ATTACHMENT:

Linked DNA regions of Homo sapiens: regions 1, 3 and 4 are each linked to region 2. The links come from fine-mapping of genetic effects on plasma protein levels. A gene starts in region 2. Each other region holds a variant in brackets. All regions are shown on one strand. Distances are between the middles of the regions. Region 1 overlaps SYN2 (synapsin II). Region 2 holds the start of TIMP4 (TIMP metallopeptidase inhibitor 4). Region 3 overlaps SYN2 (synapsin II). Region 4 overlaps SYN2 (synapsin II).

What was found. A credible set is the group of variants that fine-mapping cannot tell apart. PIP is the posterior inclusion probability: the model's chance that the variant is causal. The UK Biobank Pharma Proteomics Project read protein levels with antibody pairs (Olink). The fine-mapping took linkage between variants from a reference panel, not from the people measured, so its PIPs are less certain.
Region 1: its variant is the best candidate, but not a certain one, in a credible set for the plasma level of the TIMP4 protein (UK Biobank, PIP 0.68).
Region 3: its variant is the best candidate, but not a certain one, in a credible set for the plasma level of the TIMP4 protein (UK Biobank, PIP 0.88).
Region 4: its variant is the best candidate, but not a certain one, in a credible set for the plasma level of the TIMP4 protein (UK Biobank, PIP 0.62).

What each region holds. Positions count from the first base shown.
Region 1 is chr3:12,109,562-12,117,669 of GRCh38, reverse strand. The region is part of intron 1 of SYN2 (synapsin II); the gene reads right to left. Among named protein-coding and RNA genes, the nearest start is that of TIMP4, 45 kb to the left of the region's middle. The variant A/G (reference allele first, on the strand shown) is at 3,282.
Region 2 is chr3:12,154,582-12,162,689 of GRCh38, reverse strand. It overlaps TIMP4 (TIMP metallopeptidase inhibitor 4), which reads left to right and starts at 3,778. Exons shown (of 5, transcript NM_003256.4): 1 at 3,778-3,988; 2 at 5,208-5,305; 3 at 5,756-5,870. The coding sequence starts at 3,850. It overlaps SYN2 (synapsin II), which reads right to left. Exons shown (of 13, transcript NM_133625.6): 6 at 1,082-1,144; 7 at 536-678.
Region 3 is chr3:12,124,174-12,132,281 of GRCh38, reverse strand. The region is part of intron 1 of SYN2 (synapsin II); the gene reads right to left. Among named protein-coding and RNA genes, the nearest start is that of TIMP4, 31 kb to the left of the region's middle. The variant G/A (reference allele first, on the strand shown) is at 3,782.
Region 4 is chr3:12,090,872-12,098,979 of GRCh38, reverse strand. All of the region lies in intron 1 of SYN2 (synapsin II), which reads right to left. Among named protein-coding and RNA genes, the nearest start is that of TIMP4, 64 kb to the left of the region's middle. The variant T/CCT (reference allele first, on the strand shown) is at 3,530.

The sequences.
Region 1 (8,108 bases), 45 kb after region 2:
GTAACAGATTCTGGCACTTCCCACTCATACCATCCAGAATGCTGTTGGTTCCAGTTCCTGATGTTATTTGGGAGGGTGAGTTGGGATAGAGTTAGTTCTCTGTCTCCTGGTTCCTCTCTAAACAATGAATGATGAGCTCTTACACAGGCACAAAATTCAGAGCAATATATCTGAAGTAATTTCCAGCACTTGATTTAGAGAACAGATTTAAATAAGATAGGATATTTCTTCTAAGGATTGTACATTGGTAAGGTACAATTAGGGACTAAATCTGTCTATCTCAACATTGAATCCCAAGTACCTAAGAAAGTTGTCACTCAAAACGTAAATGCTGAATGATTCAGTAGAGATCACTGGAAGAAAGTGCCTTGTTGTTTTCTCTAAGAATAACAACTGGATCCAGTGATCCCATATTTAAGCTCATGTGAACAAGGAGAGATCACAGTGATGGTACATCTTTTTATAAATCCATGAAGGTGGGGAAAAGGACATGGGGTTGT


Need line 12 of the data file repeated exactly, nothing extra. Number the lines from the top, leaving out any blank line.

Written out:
Region 1 (8,108 bases), 45 kb after region 2: